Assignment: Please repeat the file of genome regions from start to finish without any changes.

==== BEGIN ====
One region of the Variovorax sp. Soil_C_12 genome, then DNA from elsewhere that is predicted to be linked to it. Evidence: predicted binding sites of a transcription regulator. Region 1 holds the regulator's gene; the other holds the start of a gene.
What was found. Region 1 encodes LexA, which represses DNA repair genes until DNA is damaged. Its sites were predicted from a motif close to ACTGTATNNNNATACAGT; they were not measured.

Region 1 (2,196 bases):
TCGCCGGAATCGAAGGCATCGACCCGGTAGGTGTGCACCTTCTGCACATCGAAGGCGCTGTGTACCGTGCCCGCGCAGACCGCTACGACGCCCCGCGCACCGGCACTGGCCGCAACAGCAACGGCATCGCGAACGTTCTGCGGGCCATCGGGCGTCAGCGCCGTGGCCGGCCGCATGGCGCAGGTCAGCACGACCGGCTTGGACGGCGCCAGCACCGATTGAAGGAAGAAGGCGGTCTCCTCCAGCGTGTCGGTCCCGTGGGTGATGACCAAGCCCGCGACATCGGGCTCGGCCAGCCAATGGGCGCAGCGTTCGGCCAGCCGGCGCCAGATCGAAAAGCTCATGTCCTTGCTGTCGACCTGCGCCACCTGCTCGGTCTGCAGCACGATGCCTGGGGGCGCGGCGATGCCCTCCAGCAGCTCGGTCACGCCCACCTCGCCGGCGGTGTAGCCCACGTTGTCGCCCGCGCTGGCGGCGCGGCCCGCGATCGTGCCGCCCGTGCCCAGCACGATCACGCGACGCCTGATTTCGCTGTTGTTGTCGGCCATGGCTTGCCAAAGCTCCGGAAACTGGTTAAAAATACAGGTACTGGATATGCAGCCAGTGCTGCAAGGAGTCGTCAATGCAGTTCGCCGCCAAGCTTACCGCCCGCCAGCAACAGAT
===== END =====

One region of the Variovorax sp. Soil_C_12 genome, then DNA from elsewhere that is predicted to be linked to it. Evidence: predicted binding sites of a transcription regulator. Region 1 holds the regulator's gene; the other holds the start of a gene.
What was found. Region 1 encodes LexA, which represses DNA repair genes until DNA is damaged. Its sites were predicted from a motif close to ACTGTATNNNNATACAGT; they were not measured.

Region 1 (2,196 bases):
TCGCCGGAATCGAAGGCATCGACCCGGTAGGTGTGCACCTTCTGCACATCGAAGGCGCTGTGTACCGTGCCCGCGCAGACCGCTACGACGCCCCGCGCACCGGCACTGGCCGCAACAGCAACGGCATCGCGAACGTTCTGCGGGCCATCGGGCGTCAGCGCCGTGGCCGGCCGCATGGCGCAGGTCAGCACGACCGGCTTGGACGGCGCCAGCACCGATTGAAGGAAGAAGGCGGTCTCCTCCAGCGTGTCGGTCCCGTGGGTGATGACCAAGCCCGCGACATCGGGCTCGGCCAGCCAATGGGCGCAGCGTTCGGCCAGCCGGCGCCAGATCGAAAAGCTCATGTCCTTGCTGTCGACCTGCGCCACCTGCTCGGTCTGCAGCACGATGCCTGGGGGCGCGGCGATGCCCTCCAGCAGCTCGGTCACGCCCACCTCGCCGGCGGTGTAGCCCACGTTGTCGCCCGCGCTGGCGGCGCGGCCCGCGATCGTGCCGCCCGTGCCCAGCACGATCACGCGACGCCTGATTTCGCTGTTGTTGTCGGCCATGGCTTGCCAAAGCTCCGGAAACTGGTTAAAAATACAGGTACTGGATATGCAGCCAGTGCTGCAAGGAGTCGTCAATGCAGTTCGCCGCCAAGCTTACCGCCCGCCAGCAACAGAT